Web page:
Today marks 12 months on from the Novichok attack in Salisbury. Our thoughts remain with all those affected by this appalling crime, and we remain determined to see those responsible brought to justice. I pay tribute to the people of Salisbury for the strength and resilience they have shown and for the way that the community has come together at a time of incredible challenge. I am sure that the whole House will want to join me in thanking not only those involved in the clean-up operations, but everyone who has worked so hard to support Salisbury’s recovery from this incident.
At a time when we need to show our resolve in standing up against division and hatred, I want to thank hon. and right hon. Members from across the house for their incredibly moving contributions during last week’s antisemitism debate and to everyone who supported yesterday’s “visit my mosque day”. Strong communities will be a key to success post-Brexit, and I will be making a statement to the House on the new stronger towns fund later this afternoon.
I remind colleagues that topical questions are very brief. A sentence or so is quite sufficient. We do not need a long preamble. Chris Philp, get in there, man.
Does the Secretary of State agree that promoting and encouraging home ownership is important? Recent figures on first-time buyers are, of course, encouraging, but what more can the Government do to encourage first-time buyers through starter homes and discount market homes and the prioritisation of first-time buyers over foreign speculators?
My hon. Friend has set out a number of important ideas. I certainly welcome the recent statistic showing the number of first-time buyers at a 12-year annual high. There are further measures through the national planning policy framework, which include an expectation that local authorities secure 10% of new units for affordable home ownership including discount market sales and starter homes.
No more than two sentences, I am sure—John Healey.
Thank you, Mr Speaker.
One year on from the Salisbury poisoning, we stand with the people and the city, and we applaud their resilience. The other message from Labour is also clear: such foreign aggression on our soil will never be tolerated.
Four weeks to Brexit, yet the Secretary of State is part of a Government who still threaten the country with a final collapse in negotiations and a crash-out exit. He may say that a no-deal Brexit is not his preference, but he supports this remaining an option and he is part of a Cabinet preparing for it. How many fewer homes will be built each year in the event of a no-deal Brexit?
The right hon. Gentleman should be more positive as to the future for our country. Indeed, we look to secure a deal that can command support from this House to ensure that our country—our United Kingdom—can look proudly to the future. Rather than talking things down, we should be talking up what we can do as a country—and, yes, securing a deal that takes us out positively and that ensures that we have that bright, positive future.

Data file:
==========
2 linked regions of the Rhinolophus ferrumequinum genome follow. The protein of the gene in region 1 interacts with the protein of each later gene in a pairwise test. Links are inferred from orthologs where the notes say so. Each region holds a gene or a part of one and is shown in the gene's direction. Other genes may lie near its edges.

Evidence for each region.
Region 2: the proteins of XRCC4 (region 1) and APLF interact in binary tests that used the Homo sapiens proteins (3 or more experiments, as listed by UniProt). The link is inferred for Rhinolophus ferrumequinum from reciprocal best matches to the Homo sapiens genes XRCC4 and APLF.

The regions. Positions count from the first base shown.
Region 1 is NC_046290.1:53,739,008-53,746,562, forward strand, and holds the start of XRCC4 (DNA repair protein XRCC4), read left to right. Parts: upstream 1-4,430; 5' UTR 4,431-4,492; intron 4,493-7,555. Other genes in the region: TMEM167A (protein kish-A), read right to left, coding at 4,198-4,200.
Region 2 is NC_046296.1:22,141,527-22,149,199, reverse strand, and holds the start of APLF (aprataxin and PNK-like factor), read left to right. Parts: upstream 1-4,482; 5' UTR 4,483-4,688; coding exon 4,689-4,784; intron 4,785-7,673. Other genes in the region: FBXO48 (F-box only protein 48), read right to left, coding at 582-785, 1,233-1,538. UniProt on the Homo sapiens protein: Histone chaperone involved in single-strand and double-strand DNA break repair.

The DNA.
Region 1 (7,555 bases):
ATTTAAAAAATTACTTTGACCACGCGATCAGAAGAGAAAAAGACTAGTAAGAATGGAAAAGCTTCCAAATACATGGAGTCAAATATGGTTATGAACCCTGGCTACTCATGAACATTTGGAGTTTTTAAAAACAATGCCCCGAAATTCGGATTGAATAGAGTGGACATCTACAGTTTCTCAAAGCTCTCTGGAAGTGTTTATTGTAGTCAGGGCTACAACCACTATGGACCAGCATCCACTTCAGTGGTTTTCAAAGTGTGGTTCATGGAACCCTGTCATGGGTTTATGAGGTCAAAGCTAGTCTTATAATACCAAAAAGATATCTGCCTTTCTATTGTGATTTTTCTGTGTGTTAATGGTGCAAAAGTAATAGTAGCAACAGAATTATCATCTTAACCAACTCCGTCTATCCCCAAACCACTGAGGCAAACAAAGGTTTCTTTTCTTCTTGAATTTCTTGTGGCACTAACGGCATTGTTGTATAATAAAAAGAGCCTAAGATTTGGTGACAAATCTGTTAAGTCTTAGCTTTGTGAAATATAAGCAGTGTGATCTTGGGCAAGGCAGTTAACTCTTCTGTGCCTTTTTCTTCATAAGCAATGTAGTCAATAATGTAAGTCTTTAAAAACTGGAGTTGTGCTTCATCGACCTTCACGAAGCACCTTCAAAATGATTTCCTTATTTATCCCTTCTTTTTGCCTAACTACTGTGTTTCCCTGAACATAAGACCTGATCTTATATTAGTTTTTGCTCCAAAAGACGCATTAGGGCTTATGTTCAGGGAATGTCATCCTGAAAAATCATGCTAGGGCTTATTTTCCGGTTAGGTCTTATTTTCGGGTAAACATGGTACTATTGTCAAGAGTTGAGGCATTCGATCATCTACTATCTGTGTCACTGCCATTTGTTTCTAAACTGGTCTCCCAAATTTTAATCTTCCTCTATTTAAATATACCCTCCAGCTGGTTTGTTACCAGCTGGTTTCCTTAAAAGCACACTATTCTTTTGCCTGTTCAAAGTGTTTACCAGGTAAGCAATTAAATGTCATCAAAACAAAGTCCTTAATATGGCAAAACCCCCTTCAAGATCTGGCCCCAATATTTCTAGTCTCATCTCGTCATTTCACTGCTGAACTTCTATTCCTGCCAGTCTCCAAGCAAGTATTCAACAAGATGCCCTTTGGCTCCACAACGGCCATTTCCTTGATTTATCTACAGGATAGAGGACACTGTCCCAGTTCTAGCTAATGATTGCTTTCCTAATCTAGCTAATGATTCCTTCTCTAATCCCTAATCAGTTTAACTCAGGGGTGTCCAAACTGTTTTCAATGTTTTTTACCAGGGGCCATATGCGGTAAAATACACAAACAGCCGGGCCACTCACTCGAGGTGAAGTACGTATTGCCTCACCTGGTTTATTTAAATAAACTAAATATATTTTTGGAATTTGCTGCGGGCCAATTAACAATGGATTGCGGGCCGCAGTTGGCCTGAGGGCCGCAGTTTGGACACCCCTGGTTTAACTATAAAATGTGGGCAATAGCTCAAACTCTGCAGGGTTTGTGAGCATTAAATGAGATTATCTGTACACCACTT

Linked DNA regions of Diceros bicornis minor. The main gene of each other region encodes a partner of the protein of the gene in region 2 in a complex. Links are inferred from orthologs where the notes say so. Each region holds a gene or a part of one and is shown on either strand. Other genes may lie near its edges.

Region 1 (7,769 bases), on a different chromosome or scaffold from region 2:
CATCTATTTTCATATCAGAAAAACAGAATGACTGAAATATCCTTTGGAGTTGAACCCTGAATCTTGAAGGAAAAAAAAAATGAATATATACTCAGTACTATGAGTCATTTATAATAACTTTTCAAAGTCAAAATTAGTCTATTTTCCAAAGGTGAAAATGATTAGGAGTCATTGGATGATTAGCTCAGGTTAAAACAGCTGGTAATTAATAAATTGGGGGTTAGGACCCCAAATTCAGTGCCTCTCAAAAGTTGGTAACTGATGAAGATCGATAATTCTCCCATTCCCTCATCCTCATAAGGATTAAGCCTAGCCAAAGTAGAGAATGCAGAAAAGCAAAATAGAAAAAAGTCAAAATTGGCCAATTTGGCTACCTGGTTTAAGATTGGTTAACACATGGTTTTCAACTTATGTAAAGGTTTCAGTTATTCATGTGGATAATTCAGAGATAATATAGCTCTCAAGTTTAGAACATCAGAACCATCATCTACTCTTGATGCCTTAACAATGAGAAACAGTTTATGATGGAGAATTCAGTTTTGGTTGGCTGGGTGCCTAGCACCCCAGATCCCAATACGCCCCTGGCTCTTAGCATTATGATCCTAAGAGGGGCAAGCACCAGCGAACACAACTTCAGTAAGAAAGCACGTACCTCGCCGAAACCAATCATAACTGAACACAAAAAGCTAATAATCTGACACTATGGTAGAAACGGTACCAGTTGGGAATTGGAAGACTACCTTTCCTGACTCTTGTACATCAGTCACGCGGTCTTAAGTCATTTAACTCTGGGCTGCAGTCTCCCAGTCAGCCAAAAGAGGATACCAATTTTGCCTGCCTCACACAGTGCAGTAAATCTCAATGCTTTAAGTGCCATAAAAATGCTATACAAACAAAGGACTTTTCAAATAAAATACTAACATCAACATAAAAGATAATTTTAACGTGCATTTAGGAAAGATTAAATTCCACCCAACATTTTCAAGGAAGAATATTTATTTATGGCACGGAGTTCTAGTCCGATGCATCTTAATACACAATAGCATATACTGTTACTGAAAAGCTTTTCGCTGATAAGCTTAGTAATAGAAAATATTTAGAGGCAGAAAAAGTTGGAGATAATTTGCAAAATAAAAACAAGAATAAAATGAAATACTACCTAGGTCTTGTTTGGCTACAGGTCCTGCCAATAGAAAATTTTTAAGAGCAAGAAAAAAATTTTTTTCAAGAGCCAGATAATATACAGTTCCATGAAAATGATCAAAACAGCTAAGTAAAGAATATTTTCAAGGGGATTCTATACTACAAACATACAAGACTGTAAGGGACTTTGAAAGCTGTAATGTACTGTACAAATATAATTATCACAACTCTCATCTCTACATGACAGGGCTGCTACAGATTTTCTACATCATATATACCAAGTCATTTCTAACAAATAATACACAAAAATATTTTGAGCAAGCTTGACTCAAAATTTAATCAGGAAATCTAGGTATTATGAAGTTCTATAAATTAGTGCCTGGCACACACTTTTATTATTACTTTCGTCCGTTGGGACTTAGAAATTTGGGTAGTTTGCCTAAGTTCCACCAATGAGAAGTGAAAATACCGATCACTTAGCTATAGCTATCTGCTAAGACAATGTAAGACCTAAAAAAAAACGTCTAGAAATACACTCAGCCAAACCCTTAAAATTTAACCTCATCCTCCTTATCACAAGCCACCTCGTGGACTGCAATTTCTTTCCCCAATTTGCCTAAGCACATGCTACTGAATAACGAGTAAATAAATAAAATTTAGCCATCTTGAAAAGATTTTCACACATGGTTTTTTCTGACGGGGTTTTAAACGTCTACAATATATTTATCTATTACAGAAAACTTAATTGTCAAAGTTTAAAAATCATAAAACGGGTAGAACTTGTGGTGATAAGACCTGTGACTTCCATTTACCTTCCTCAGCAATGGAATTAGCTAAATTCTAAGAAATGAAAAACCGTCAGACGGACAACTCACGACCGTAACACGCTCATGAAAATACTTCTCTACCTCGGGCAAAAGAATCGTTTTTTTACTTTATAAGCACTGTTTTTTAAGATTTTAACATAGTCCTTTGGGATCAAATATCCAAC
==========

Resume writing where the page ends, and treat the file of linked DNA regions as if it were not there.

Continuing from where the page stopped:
Well, the Secretary of State has either not done the analysis or he refuses to share it. The Bank of England says that house prices could plunge by 30% on a no-deal Brexit—almost double the fall after the global banking crisis. A Labour Government kept Britain in business after that global financial crash with a big stimulus programme and a new low-cost house building programme as its centrepiece. If he still cannot say no to no deal, will he commit to a new stimulus of at least £4 billion for new low-cost homes next year so that, come what may, those who need new homes will not pay the price of this Government’s mess of Brexit?
That is interesting. The right hon. Gentleman might reflect on the mess that his Government caused in terms of crashing the economy. We have a £9 billion affordable homes programme, and £2 billion beyond that in terms of long-term investment in affordable homes, as well as the new flexibilities and freedoms that councils will have to borrow to build. This is about that focus on building the homes our country needs and the support that this Government are giving to achieve that.
I commend my hon. Friend for championing his constituents. I do agree that town councils can empower local communities. Southport electors can petition Sefton Council to be given their own town council through a community governance review, and I know he will lead them in doing exactly that.
A recent report from Shelter states that permitted development is a totally
“unsuitable method of solving the housing crisis”,
and a Guardian piece at the weekend gave an example of permitted development rights flat conversions that are smaller than tiny hotel rooms and have no natural light and no communal space. The Government are presiding over a new generation of slum development. When are they going to deliver the properly planned, good quality, safe and healthy homes that our country and communities desperately need?
Permitted development rights have produced 46,000 homes over the past three years. Those homes have to come from somewhere. They are not, as the hon. Lady said, slums. All permitted developments have to comply with building regulations. As she knows, we are currently reviewing building regulations to see what can be required. As part of the work on the social housing Green Paper, we may well also look at the decent home standards that could, in time, apply to the private rented sector.
My hon. Friend is absolutely right. She is passionate about the high streets in Millom and more widely across her constituency. The loss of the last bank is of concern. That is why we are supporting the Post Office banking framework, which will ensure that 99% of personal banking customers will be able to keep their face-to-face banking at their local post office.